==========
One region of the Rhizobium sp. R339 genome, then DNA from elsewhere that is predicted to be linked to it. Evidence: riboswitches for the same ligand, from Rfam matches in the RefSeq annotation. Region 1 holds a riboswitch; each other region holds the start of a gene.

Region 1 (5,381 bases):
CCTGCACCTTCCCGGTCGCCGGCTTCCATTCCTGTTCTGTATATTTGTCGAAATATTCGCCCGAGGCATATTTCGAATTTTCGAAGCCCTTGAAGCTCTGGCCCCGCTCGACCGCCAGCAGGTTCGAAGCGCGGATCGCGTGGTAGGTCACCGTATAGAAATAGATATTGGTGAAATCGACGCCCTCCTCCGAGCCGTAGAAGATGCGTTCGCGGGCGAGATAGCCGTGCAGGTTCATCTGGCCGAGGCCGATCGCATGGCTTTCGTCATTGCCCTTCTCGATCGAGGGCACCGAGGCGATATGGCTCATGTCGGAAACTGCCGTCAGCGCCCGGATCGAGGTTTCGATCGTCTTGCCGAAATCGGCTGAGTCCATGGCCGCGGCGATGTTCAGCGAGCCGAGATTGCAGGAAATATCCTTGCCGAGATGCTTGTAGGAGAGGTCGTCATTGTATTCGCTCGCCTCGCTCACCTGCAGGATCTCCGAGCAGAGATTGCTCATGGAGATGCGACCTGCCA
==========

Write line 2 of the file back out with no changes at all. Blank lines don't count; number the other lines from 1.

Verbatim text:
Region 1 (5,381 bases):